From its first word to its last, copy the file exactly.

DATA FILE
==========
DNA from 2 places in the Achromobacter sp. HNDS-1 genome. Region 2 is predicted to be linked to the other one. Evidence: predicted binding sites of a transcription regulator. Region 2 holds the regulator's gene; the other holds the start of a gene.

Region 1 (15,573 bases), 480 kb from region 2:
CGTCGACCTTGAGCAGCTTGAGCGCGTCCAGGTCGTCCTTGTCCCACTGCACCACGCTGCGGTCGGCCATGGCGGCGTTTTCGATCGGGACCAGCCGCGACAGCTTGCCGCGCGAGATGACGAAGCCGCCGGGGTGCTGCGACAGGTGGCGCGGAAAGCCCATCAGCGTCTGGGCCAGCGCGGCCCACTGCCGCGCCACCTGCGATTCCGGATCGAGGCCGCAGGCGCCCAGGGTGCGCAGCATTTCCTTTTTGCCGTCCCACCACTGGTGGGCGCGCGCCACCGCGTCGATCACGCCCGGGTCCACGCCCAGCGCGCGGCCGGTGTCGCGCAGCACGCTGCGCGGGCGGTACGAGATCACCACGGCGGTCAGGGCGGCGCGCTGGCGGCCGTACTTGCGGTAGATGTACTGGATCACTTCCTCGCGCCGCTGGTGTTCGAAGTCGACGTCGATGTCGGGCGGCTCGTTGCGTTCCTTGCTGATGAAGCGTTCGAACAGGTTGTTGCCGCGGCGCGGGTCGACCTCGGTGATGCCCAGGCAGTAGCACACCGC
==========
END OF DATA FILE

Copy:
DNA from 2 places in the Achromobacter sp. HNDS-1 genome. Region 2 is predicted to be linked to the other one. Evidence: predicted binding sites of a transcription regulator. Region 2 holds the regulator's gene; the other holds the start of a gene.

Region 1 (15,573 bases), 480 kb from region 2:
CGTCGACCTTGAGCAGCTTGAGCGCGTCCAGGTCGTCCTTGTCCCACTGCACCACGCTGCGGTCGGCCATGGCGGCGTTTTCGATCGGGACCAGCCGCGACAGCTTGCCGCGCGAGATGACGAAGCCGCCGGGGTGCTGCGACAGGTGGCGCGGAAAGCCCATCAGCGTCTGGGCCAGCGCGGCCCACTGCCGCGCCACCTGCGATTCCGGATCGAGGCCGCAGGCGCCCAGGGTGCGCAGCATTTCCTTTTTGCCGTCCCACCACTGGTGGGCGCGCGCCACCGCGTCGATCACGCCCGGGTCCACGCCCAGCGCGCGGCCGGTGTCGCGCAGCACGCTGCGCGGGCGGTACGAGATCACCACGGCGGTCAGGGCGGCGCGCTGGCGGCCGTACTTGCGGTAGATGTACTGGATCACTTCCTCGCGCCGCTGGTGTTCGAAGTCGACGTCGATGTCGGGCGGCTCGTTGCGTTCCTTGCTGATGAAGCGTTCGAACAGGTTGTTGCCGCGGCGCGGGTCGACCTCGGTGATGCCCAGGCAGTAGCACACCGC